The word ‘photovoltaic’ is a combination of ‘photo’, Greek for light, and ‘voltaic’, from ‘volt’, denoting electrical power. Hence it literally means ‘power from light’.
Solar PV systems use solar cells to convert solar radiation into electricity. These cells consist of one or two layers of a semi-conductor – usually silicon, an abundant element most commonly found in sand.
Atoms in the silicon are ‘knocked loose’ by sunlight, liberating flowing electrons that produce a direct electric current (DC). This is carried by cables to an inverter, which converts it to alternating current (AC) so it can be passed into the distribution grid or used at a property.
Solar power holds the potential for plentiful, cheap power for every country in the world – not just those that own fossil fuels, or can afford them. Solar is a particularly important opportunity for the African continent. If the Sahara Desert were to be covered in solar panels, the resulting energy would be enough to power the entire world.
Interest in solar is growing all the time. During 2013, 29% of the new power-generation capacity created in the US was solar. While its development may sometimes seem slow, this can be deceptive: a consistent 30% annual increase in production will translate into a 128-fold increase over 20 years, turning solar into a trillion-dollar industry. And with 5000 times more solar energy reaching Earth than we currently use, there is plenty of room for future expansion.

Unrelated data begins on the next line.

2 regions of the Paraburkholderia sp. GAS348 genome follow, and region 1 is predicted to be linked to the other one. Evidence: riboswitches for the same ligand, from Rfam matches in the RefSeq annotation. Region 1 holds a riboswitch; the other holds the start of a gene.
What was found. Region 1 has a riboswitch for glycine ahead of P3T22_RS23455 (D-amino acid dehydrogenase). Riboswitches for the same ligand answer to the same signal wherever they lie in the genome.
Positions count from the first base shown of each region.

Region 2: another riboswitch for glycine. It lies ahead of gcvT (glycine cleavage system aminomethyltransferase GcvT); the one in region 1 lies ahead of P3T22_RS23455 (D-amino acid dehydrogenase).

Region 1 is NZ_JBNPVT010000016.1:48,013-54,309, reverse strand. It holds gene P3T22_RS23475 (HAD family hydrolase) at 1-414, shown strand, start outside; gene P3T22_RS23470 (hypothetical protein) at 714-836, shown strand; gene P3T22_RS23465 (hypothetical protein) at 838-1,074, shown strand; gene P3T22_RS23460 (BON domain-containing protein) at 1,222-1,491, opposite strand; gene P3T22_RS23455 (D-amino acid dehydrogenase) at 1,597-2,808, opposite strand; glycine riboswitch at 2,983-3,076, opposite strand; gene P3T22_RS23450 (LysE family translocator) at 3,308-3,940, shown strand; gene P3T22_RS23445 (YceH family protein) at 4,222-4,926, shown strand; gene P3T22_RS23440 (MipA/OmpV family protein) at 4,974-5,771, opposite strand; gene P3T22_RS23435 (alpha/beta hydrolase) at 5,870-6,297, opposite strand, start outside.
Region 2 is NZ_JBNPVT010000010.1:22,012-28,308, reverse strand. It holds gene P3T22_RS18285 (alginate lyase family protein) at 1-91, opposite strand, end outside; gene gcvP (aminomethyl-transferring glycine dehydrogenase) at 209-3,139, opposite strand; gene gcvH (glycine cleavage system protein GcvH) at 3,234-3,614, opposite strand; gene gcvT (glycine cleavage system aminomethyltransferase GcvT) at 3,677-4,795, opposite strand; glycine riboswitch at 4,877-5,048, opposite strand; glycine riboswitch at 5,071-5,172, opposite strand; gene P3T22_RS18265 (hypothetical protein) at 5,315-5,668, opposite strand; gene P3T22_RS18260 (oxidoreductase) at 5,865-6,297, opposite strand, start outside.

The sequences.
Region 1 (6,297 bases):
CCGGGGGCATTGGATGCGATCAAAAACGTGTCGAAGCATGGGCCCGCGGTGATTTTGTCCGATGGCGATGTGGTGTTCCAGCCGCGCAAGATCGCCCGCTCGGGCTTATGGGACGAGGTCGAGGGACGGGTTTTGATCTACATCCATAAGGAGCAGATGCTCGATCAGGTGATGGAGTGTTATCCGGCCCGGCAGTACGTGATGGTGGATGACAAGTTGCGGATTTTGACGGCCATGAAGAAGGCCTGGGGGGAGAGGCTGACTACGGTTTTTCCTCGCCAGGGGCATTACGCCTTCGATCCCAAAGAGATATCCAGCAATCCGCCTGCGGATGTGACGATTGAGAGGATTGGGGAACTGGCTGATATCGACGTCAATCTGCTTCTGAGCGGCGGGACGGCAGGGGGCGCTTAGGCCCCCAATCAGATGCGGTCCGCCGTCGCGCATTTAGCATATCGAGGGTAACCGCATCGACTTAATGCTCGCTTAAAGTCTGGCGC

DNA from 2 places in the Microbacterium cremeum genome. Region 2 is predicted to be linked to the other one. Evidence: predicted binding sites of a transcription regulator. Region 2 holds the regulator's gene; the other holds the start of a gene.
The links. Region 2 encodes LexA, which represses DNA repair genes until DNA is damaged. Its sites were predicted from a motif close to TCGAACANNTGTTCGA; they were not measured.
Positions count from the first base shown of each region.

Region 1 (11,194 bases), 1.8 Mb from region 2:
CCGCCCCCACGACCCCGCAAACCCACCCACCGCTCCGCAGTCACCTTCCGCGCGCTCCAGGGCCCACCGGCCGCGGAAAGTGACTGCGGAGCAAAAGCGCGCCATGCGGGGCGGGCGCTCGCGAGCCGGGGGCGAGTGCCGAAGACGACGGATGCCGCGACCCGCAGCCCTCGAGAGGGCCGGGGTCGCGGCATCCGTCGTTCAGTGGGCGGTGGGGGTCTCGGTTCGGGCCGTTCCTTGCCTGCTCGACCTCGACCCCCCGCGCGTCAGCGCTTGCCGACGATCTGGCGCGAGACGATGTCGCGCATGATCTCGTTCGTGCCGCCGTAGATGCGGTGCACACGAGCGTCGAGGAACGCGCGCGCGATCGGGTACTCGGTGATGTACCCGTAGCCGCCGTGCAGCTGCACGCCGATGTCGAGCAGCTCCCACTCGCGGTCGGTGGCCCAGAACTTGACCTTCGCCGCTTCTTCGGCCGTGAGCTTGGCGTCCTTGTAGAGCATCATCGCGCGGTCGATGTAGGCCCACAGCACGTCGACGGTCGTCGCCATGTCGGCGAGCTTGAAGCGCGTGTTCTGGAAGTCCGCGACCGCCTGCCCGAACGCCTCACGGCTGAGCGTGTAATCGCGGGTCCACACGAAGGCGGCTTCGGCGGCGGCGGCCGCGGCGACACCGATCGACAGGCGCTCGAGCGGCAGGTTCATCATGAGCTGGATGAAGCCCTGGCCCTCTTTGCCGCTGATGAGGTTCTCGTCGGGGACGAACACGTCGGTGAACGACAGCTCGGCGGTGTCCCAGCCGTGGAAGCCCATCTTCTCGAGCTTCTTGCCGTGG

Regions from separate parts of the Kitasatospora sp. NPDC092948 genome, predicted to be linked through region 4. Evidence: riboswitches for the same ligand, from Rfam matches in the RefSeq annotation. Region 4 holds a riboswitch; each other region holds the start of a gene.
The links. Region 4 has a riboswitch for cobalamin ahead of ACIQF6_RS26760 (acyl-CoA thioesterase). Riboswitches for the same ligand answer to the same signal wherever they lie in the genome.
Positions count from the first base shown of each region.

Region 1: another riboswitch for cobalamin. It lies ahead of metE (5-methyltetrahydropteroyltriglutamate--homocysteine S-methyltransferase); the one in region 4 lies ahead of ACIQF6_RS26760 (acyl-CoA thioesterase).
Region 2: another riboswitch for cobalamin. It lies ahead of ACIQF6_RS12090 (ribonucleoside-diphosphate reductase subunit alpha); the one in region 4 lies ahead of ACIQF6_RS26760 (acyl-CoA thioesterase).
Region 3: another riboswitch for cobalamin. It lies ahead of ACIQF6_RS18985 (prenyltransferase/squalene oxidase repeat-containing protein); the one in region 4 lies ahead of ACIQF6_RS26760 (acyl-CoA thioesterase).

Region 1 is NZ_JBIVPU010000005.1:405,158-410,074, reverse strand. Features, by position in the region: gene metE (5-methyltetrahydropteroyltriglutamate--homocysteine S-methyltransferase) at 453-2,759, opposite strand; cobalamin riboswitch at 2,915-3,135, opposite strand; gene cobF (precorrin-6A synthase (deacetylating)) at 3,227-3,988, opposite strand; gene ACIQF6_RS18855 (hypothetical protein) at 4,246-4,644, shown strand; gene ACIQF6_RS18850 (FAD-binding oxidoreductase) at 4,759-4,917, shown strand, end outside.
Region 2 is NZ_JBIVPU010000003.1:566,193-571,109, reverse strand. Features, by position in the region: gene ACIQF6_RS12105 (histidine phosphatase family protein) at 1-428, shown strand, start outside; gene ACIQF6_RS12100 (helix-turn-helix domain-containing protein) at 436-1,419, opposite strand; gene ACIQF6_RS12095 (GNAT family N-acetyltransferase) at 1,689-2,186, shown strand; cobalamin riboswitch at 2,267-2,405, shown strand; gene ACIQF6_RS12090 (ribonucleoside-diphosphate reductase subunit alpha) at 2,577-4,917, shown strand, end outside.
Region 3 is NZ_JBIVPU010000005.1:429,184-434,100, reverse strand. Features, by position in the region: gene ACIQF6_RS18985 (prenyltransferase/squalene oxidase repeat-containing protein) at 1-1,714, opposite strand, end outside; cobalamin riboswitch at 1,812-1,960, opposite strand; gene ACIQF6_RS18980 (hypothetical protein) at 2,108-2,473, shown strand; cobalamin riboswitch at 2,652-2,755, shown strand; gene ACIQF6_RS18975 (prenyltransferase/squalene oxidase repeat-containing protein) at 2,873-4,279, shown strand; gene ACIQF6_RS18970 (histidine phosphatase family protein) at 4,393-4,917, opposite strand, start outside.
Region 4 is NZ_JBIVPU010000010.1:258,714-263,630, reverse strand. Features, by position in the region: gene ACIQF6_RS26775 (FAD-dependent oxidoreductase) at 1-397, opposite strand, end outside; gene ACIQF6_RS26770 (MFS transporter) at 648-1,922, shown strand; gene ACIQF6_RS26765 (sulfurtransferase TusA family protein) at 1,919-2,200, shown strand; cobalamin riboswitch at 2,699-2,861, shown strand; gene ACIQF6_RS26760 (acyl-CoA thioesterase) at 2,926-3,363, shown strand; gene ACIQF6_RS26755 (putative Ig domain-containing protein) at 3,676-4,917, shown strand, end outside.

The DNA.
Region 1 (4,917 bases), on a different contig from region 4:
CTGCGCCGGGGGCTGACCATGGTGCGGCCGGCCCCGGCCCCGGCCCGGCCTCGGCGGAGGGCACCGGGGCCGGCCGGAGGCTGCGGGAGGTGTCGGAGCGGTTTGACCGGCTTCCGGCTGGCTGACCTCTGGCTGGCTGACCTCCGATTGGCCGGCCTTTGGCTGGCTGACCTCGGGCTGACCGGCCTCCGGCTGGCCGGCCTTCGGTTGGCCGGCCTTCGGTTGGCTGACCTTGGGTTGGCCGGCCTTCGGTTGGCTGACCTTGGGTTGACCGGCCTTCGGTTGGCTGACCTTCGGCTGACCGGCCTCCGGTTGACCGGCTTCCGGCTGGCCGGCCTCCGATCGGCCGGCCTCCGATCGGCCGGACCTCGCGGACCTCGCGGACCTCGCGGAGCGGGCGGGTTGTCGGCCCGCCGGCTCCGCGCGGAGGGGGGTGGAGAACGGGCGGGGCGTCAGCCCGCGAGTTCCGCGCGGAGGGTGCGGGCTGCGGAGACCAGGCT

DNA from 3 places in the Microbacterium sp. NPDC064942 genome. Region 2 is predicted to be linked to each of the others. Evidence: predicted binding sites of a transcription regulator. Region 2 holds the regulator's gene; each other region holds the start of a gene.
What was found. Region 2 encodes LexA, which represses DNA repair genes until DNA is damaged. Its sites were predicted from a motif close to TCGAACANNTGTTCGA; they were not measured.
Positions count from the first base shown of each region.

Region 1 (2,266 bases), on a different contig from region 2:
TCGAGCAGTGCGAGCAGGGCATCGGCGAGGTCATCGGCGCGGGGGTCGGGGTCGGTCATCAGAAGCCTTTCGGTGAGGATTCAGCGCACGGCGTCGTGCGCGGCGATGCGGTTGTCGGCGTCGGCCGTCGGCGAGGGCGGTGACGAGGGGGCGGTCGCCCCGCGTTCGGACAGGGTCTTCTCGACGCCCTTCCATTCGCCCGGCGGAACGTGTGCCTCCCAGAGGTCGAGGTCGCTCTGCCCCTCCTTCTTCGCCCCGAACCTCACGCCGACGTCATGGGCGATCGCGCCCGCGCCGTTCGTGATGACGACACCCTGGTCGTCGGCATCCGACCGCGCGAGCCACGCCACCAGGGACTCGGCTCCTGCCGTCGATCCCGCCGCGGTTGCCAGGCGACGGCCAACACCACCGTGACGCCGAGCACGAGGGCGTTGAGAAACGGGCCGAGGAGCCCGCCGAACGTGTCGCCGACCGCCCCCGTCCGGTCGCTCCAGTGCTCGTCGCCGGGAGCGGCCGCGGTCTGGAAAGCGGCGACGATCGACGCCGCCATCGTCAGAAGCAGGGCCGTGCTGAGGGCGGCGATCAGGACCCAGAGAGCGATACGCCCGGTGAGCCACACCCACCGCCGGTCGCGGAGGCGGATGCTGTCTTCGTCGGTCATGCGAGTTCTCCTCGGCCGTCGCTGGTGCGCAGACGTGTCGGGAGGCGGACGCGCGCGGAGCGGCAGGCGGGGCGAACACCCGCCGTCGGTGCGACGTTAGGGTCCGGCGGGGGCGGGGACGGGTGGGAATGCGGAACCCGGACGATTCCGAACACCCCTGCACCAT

Part of the reason is the cost of silicon PV cells, which is falling exponentially. In addition, satellite imaging makes it easy to find and evaluate suitable sites, while storage technology is also improving all the time, so solar energy can be ‘time-shifted’ from daylight hours into night. Batteries are getting cheaper, too – the cost of lithium batteries is set to fall by over 50% over the ten years 2010–2020. Finally, there’s the strong interest in electric vehicles, which can only help to drive growth.
Overall, solar is set to play a central role in business, home life and the economy over the next 50 years. It is a technology whose time has come.
Here comes the sun.